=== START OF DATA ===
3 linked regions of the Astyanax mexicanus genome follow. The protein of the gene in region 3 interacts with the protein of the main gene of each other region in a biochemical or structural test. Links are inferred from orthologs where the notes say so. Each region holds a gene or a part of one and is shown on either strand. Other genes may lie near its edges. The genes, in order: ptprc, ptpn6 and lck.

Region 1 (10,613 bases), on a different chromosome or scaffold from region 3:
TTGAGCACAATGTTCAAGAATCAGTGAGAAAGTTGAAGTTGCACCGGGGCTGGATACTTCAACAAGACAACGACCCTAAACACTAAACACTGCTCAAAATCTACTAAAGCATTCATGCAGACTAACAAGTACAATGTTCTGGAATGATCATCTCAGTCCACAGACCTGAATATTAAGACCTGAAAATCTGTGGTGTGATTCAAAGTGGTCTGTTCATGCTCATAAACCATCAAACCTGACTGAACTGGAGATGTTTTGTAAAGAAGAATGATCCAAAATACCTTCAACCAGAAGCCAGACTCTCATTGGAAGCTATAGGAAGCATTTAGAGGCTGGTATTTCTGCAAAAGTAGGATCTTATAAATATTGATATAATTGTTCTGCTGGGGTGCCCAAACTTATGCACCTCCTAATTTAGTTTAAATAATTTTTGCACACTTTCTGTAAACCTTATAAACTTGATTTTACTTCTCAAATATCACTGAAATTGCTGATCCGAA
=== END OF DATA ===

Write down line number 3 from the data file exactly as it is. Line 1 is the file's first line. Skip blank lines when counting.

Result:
TTGAGCACAATGTTCAAGAATCAGTGAGAAAGTTGAAGTTGCACCGGGGCTGGATACTTCAACAAGACAACGACCCTAAACACTAAACACTGCTCAAAATCTACTAAAGCATTCATGCAGACTAACAAGTACAATGTTCTGGAATGATCATCTCAGTCCACAGACCTGAATATTAAGACCTGAAAATCTGTGGTGTGATTCAAAGTGGTCTGTTCATGCTCATAAACCATCAAACCTGACTGAACTGGAGATGTTTTGTAAAGAAGAATGATCCAAAATACCTTCAACCAGAAGCCAGACTCTCATTGGAAGCTATAGGAAGCATTTAGAGGCTGGTATTTCTGCAAAAGTAGGATCTTATAAATATTGATATAATTGTTCTGCTGGGGTGCCCAAACTTATGCACCTCCTAATTTAGTTTAAATAATTTTTGCACACTTTCTGTAAACCTTATAAACTTGATTTTACTTCTCAAATATCACTGAAATTGCTGATCCGAA